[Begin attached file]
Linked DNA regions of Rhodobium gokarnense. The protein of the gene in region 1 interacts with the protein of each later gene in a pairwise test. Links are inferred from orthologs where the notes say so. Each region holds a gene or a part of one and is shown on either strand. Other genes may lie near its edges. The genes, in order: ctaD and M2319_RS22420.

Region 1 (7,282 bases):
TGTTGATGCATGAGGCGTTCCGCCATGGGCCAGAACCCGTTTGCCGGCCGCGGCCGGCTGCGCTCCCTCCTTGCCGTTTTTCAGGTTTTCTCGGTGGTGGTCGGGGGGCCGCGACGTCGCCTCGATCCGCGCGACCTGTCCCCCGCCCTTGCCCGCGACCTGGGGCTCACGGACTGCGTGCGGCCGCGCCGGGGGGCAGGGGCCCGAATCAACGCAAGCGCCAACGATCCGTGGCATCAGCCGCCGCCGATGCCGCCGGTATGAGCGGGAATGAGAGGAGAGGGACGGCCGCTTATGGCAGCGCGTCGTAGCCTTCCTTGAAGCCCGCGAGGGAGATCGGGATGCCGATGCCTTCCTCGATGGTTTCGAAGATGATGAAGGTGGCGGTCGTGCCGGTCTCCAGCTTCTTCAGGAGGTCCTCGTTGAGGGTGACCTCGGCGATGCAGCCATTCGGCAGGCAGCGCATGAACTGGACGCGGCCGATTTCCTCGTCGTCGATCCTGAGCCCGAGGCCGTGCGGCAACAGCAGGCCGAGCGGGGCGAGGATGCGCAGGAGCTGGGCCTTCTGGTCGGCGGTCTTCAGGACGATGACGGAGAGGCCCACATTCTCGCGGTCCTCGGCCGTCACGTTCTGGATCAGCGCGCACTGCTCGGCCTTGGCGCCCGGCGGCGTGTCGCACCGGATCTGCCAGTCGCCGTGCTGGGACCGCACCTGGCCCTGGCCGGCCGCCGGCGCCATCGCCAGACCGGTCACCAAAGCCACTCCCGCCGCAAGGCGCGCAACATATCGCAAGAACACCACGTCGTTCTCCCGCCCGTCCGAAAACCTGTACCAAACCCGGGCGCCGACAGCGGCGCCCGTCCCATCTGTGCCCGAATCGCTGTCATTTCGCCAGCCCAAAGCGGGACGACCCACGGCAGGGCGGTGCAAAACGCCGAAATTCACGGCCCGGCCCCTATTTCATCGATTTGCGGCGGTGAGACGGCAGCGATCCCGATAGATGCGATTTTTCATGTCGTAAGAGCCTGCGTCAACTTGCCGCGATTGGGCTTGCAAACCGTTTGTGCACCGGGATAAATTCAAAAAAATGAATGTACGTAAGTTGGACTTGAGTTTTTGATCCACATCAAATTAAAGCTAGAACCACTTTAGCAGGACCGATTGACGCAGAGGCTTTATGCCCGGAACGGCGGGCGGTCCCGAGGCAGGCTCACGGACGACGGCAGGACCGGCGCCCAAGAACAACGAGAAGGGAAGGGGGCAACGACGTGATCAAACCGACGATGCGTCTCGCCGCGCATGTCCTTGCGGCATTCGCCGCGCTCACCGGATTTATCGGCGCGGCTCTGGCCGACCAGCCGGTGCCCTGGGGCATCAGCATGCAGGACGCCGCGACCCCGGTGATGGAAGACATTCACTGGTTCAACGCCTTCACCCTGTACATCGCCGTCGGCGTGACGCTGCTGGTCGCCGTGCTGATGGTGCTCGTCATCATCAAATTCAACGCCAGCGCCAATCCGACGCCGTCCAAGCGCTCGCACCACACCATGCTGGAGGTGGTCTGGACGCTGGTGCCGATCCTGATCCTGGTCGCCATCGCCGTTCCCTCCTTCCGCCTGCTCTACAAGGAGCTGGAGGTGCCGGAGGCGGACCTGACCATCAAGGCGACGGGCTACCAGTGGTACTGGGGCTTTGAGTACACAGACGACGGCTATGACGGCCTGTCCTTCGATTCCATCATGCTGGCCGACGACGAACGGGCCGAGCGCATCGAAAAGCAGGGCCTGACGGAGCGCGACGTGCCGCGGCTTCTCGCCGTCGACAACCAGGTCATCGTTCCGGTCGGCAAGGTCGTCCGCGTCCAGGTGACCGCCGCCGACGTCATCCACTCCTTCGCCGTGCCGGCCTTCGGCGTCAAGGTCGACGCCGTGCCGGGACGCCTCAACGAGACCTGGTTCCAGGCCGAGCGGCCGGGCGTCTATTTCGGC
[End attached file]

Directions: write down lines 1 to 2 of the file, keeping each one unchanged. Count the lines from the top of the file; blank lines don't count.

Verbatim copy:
Linked DNA regions of Rhodobium gokarnense. The protein of the gene in region 1 interacts with the protein of each later gene in a pairwise test. Links are inferred from orthologs where the notes say so. Each region holds a gene or a part of one and is shown on either strand. Other genes may lie near its edges. The genes, in order: ctaD and M2319_RS22420.

Region 1 (7,282 bases):